Pets and Fireworks Don’t Mix, Tips to Keep Your Pets Safe - The Missourian: Feature Stories

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Pets and Fireworks Don’t Mix, Tips to Keep Your Pets Safe

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Posted: Saturday, June 30, 2012 6:32 pm | Updated: 11:29 pm, Thu Jun 20, 2013.

The Humane Society of Missouri reminds pet owners that as temperatures and heat indices continue to soar this weekend and into next week, they are advised to take special precautions to keep pets safe.

It is critical to never leave a pet in a parked car when the outside temperature is above 70 degrees. High temperatures can be deadly for pets left without a cool, shady place to rest and plenty of water. To report an animal in heat-related jeopardy, call the Humane Society of Missouri Animal Abuse Hotline, 314-647-4400.

The Humane Society of Missouri also offers tips regarding pets and fireworks — they don’t mix.

The loud crack and boom of fireworks can frighten animals and cause even the most obedient pets to behave out of character. A startled dog or cat may hide or try to escape the noise by digging under, chewing through or climbing over fences.

To help make the holiday fun for humans and safe for pets, the Humane Society of Missouri has a few tips for this Fourth of July holiday.

Do:

• Give your pet a quiet, cool place to retreat inside where sounds are less intense. Dogs and cats are more sensitive to loud noises than people are, and loud noises can be painful to their ears. Keeping them inside will also protect them from stray fireworks or from those who may seek to intentionally harm pets with fireworks. Their retreat could be a basement or an interior room like a bathroom. Make sure they have access to clean, cool water.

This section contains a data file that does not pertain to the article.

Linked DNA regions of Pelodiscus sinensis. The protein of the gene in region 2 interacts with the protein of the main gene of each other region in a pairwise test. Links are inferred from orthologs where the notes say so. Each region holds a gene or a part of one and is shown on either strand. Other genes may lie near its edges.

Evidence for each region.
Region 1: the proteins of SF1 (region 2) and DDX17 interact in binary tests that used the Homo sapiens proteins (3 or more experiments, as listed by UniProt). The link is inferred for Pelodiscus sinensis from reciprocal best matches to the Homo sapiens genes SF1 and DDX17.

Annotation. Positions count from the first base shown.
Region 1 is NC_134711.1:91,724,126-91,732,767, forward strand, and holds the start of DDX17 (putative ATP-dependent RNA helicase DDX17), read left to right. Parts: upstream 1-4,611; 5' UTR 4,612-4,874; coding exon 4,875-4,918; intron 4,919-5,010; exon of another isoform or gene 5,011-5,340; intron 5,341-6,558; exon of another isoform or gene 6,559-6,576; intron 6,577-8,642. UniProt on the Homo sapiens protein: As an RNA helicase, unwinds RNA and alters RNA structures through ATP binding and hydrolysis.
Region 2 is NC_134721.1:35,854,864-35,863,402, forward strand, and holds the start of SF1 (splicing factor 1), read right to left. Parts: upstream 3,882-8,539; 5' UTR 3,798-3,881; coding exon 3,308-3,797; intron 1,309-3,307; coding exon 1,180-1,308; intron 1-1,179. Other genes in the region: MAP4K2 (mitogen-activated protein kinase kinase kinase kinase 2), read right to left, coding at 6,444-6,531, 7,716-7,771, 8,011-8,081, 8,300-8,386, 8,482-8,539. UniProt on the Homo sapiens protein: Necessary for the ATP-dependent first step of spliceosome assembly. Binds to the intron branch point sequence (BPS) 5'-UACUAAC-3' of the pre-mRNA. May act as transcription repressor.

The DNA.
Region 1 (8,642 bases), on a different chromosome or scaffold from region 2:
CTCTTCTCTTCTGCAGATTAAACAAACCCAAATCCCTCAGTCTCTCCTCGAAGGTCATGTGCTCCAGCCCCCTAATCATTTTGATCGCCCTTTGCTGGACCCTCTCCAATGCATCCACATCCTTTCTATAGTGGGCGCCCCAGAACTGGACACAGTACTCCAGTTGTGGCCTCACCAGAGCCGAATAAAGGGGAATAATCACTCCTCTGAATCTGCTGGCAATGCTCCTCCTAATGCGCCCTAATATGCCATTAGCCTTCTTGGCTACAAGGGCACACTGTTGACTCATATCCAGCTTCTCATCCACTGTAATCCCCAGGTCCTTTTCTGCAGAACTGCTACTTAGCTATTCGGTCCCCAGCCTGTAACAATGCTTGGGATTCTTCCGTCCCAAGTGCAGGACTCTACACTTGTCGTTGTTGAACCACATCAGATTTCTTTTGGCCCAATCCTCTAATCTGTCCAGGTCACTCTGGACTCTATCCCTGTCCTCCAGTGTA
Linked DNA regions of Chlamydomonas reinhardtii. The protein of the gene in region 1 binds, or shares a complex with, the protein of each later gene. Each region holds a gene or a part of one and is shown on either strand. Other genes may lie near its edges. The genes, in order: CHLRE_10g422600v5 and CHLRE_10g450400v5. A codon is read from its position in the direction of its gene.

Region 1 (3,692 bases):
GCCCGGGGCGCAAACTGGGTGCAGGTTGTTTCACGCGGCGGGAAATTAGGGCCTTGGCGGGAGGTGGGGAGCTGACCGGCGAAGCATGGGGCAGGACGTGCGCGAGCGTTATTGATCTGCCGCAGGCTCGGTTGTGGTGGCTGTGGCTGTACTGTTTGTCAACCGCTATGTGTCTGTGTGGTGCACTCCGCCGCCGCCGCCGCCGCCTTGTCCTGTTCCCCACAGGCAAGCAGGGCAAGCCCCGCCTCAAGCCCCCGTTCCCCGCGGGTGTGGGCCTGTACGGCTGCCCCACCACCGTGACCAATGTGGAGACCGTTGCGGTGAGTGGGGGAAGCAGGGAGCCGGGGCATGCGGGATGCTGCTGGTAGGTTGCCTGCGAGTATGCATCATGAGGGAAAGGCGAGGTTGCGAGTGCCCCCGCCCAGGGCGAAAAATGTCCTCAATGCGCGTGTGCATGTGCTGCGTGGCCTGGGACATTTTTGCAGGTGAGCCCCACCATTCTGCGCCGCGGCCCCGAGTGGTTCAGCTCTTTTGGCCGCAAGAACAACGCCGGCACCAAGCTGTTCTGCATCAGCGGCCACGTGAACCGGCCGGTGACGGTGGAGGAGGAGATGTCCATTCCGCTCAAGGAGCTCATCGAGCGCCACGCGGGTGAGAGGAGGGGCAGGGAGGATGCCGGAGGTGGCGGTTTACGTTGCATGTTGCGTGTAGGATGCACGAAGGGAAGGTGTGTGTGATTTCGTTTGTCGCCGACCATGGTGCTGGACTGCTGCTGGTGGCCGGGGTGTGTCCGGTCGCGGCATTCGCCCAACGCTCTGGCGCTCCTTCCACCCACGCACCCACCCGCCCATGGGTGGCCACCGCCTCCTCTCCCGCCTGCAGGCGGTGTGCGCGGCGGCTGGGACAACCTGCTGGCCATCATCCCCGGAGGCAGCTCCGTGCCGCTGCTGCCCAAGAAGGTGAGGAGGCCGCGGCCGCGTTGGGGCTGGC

• Close all windows and turn on a radio or television to mask the sounds. Have your pet’s favorite toys and bed to comfort him.

• If you can’t avoid taking your dog to the festivities, keep your pet on a short, secure leash at all times and watch for signs of stress. Never use a retractable leash in these situations. Have a backup plan should your dog become overwhelmed by the activities.

• Make certain your dog wears a collar and ID tag at all times. For more secure identification, pet owners should consider microchipping as a permanent way to identify pets and help ensure a safe return if lost. The Humane Society of Missouri offers microchip IDs at its three veterinary medical centers — St. Louis City, Westport Area, Chesterfield Valley.

• Keep your veterinarian’s phone number handy in case of any medical emergencies.

Don’t:

• Never leave your pet unattended in a parked car. When the outside temperature is above 70 degrees, the heat inside your car can climb to more than 100 degrees in only minutes. Your pet can suffer dehydration, heat stroke or death.

• Don’t take pets to festivities. The excitement and noise could cause them to become nervous and run away.

• Don’t let your pet loose or leave your pet in a yard unattended during the holiday weekend, even if you are only a few backyards away. A stray bottle rocket zipping through your yard could frighten or injure your pet.

• Don’t confine a fearful dog on a chain or in a small area such as a crate. This could increase his panic.

• Don’t punish your pet for his behavior related to the loud noises. It will only make him more afraid.

For more pet care information, people can visit www.hsmo.org or send an email to info@hsmo.org.

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